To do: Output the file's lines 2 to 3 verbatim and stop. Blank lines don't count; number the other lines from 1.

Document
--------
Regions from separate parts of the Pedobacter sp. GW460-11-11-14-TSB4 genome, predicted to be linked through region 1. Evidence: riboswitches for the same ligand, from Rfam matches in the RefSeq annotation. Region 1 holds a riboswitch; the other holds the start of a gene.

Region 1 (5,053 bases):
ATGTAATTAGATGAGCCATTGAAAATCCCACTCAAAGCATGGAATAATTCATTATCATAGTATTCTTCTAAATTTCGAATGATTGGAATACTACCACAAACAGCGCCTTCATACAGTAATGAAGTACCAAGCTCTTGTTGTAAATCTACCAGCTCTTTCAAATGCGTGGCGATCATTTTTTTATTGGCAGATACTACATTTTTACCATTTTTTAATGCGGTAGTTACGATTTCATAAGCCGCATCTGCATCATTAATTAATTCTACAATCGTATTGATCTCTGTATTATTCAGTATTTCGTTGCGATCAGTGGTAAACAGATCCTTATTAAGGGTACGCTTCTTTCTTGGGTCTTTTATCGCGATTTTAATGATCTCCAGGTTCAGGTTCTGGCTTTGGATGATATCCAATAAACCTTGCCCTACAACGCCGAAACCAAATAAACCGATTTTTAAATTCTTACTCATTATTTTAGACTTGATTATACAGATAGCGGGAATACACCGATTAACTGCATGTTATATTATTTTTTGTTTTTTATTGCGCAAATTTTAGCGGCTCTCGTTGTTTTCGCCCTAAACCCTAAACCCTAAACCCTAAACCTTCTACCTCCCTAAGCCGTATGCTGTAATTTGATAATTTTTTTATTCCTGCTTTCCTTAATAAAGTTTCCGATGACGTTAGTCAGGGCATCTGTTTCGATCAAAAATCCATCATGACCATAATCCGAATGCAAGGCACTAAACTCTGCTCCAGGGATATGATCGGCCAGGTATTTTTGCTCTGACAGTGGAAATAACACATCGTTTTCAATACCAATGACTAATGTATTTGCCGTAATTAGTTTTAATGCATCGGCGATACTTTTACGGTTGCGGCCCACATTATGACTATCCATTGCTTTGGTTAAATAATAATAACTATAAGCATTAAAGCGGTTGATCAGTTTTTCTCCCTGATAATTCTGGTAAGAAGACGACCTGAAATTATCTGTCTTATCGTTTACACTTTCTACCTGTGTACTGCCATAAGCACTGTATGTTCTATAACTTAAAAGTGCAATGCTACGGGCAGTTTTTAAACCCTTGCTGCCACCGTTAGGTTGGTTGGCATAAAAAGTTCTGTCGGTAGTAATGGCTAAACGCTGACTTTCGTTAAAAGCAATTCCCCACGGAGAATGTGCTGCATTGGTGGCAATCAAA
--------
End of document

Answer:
Region 1 (5,053 bases):
ATGTAATTAGATGAGCCATTGAAAATCCCACTCAAAGCATGGAATAATTCATTATCATAGTATTCTTCTAAATTTCGAATGATTGGAATACTACCACAAACAGCGCCTTCATACAGTAATGAAGTACCAAGCTCTTGTTGTAAATCTACCAGCTCTTTCAAATGCGTGGCGATCATTTTTTTATTGGCAGATACTACATTTTTACCATTTTTTAATGCGGTAGTTACGATTTCATAAGCCGCATCTGCATCATTAATTAATTCTACAATCGTATTGATCTCTGTATTATTCAGTATTTCGTTGCGATCAGTGGTAAACAGATCCTTATTAAGGGTACGCTTCTTTCTTGGGTCTTTTATCGCGATTTTAATGATCTCCAGGTTCAGGTTCTGGCTTTGGATGATATCCAATAAACCTTGCCCTACAACGCCGAAACCAAATAAACCGATTTTTAAATTCTTACTCATTATTTTAGACTTGATTATACAGATAGCGGGAATACACCGATTAACTGCATGTTATATTATTTTTTGTTTTTTATTGCGCAAATTTTAGCGGCTCTCGTTGTTTTCGCCCTAAACCCTAAACCCTAAACCCTAAACCTTCTACCTCCCTAAGCCGTATGCTGTAATTTGATAATTTTTTTATTCCTGCTTTCCTTAATAAAGTTTCCGATGACGTTAGTCAGGGCATCTGTTTCGATCAAAAATCCATCATGACCATAATCCGAATGCAAGGCACTAAACTCTGCTCCAGGGATATGATCGGCCAGGTATTTTTGCTCTGACAGTGGAAATAACACATCGTTTTCAATACCAATGACTAATGTATTTGCCGTAATTAGTTTTAATGCATCGGCGATACTTTTACGGTTGCGGCCCACATTATGACTATCCATTGCTTTGGTTAAATAATAATAACTATAAGCATTAAAGCGGTTGATCAGTTTTTCTCCCTGATAATTCTGGTAAGAAGACGACCTGAAATTATCTGTCTTATCGTTTACACTTTCTACCTGTGTACTGCCATAAGCACTGTATGTTCTATAACTTAAAAGTGCAATGCTACGGGCAGTTTTTAAACCCTTGCTGCCACCGTTAGGTTGGTTGGCATAAAAAGTTCTGTCGGTAGTAATGGCTAAACGCTGACTTTCGTTAAAAGCAATTCCCCACGGAGAATGTGCTGCATTGGTGGCAATCAAA